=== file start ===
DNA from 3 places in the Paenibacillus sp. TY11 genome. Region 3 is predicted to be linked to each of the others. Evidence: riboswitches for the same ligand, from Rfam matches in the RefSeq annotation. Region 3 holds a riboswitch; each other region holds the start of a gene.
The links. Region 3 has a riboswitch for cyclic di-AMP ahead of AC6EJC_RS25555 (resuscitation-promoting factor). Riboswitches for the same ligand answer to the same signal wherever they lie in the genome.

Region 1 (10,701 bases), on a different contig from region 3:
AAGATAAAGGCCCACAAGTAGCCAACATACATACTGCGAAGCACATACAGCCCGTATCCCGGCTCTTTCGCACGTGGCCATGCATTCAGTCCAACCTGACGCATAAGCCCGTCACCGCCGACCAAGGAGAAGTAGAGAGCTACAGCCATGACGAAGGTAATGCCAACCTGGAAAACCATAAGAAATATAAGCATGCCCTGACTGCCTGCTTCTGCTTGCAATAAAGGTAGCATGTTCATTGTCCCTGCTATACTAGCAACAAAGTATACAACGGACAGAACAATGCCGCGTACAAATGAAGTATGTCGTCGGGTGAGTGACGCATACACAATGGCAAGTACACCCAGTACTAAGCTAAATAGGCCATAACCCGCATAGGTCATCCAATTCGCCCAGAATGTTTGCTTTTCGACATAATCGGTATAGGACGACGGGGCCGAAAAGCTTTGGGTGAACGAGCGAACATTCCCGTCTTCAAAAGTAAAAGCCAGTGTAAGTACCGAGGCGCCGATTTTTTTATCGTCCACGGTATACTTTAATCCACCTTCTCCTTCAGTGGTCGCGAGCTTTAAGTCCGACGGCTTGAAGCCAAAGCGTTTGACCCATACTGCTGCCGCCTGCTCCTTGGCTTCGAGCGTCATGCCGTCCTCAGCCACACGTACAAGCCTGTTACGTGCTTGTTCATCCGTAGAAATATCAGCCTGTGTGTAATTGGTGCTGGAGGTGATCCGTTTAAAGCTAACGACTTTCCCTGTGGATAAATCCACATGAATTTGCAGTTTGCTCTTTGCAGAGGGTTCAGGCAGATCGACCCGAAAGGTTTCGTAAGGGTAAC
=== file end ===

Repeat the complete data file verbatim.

DNA from 3 places in the Paenibacillus sp. TY11 genome. Region 3 is predicted to be linked to each of the others. Evidence: riboswitches for the same ligand, from Rfam matches in the RefSeq annotation. Region 3 holds a riboswitch; each other region holds the start of a gene.
The links. Region 3 has a riboswitch for cyclic di-AMP ahead of AC6EJC_RS25555 (resuscitation-promoting factor). Riboswitches for the same ligand answer to the same signal wherever they lie in the genome.

Region 1 (10,701 bases), on a different contig from region 3:
AAGATAAAGGCCCACAAGTAGCCAACATACATACTGCGAAGCACATACAGCCCGTATCCCGGCTCTTTCGCACGTGGCCATGCATTCAGTCCAACCTGACGCATAAGCCCGTCACCGCCGACCAAGGAGAAGTAGAGAGCTACAGCCATGACGAAGGTAATGCCAACCTGGAAAACCATAAGAAATATAAGCATGCCCTGACTGCCTGCTTCTGCTTGCAATAAAGGTAGCATGTTCATTGTCCCTGCTATACTAGCAACAAAGTATACAACGGACAGAACAATGCCGCGTACAAATGAAGTATGTCGTCGGGTGAGTGACGCATACACAATGGCAAGTACACCCAGTACTAAGCTAAATAGGCCATAACCCGCATAGGTCATCCAATTCGCCCAGAATGTTTGCTTTTCGACATAATCGGTATAGGACGACGGGGCCGAAAAGCTTTGGGTGAACGAGCGAACATTCCCGTCTTCAAAAGTAAAAGCCAGTGTAAGTACCGAGGCGCCGATTTTTTTATCGTCCACGGTATACTTTAATCCACCTTCTCCTTCAGTGGTCGCGAGCTTTAAGTCCGACGGCTTGAAGCCAAAGCGTTTGACCCATACTGCTGCCGCCTGCTCCTTGGCTTCGAGCGTCATGCCGTCCTCAGCCACACGTACAAGCCTGTTACGTGCTTGTTCATCCGTAGAAATATCAGCCTGTGTGTAATTGGTGCTGGAGGTGATCCGTTTAAAGCTAACGACTTTCCCTGTGGATAAATCCACATGAATTTGCAGTTTGCTCTTTGCAGAGGGTTCAGGCAGATCGACCCGAAAGGTTTCGTAAGGGTAAC